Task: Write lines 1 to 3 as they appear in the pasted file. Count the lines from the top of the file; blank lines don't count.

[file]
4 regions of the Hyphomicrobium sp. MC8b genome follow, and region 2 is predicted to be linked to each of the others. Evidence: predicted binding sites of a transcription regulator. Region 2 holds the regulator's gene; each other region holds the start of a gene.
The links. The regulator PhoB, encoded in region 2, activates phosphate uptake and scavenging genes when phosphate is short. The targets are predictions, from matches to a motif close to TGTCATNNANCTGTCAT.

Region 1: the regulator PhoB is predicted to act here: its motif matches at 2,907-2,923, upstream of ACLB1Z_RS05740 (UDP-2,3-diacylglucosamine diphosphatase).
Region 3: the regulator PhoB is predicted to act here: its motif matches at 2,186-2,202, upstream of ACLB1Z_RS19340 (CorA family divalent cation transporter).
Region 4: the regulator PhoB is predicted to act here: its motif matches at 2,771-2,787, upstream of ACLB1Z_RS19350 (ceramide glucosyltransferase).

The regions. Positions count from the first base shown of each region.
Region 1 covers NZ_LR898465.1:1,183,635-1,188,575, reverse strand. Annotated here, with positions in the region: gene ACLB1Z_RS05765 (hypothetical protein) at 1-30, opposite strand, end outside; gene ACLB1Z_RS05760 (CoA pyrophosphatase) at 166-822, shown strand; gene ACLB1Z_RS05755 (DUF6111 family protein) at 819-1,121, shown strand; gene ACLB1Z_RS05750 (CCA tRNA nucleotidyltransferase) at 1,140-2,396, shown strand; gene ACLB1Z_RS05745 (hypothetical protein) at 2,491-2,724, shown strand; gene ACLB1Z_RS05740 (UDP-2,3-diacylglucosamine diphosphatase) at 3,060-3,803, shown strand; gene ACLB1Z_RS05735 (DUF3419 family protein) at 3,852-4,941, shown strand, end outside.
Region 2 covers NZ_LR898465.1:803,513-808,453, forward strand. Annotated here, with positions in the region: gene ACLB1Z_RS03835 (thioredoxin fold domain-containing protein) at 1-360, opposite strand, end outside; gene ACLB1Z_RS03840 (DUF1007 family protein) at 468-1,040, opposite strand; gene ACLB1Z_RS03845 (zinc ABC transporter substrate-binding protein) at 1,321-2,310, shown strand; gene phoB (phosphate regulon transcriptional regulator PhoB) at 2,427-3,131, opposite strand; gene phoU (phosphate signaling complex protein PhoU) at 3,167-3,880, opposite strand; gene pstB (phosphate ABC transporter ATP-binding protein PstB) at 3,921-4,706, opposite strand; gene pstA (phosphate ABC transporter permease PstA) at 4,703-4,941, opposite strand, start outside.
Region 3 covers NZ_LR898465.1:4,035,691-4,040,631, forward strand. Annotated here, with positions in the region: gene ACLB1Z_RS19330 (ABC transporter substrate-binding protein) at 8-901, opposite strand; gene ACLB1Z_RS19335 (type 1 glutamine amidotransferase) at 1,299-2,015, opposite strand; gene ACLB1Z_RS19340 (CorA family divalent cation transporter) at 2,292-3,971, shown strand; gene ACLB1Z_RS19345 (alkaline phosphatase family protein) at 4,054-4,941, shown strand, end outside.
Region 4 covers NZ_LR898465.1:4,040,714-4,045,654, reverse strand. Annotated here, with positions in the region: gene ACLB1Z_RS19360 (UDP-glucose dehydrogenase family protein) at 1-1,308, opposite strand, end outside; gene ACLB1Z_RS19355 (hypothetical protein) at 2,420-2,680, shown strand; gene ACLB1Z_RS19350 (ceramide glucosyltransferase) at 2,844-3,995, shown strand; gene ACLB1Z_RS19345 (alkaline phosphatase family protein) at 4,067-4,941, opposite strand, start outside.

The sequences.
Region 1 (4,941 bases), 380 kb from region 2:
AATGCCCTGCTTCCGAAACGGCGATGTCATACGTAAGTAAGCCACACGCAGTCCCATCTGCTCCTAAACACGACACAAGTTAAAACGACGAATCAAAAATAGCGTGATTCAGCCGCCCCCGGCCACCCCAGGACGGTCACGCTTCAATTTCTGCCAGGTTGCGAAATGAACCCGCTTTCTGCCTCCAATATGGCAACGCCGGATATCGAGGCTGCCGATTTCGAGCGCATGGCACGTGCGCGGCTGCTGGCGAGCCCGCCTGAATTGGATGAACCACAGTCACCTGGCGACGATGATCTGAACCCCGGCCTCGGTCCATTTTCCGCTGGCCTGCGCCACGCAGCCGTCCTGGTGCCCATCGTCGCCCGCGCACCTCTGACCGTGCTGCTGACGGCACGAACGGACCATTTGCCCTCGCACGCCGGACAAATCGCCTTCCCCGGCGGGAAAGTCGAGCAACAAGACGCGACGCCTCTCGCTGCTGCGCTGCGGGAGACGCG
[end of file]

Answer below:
4 regions of the Hyphomicrobium sp. MC8b genome follow, and region 2 is predicted to be linked to each of the others. Evidence: predicted binding sites of a transcription regulator. Region 2 holds the regulator's gene; each other region holds the start of a gene.
The links. The regulator PhoB, encoded in region 2, activates phosphate uptake and scavenging genes when phosphate is short. The targets are predictions, from matches to a motif close to TGTCATNNANCTGTCAT.

Region 1: the regulator PhoB is predicted to act here: its motif matches at 2,907-2,923, upstream of ACLB1Z_RS05740 (UDP-2,3-diacylglucosamine diphosphatase).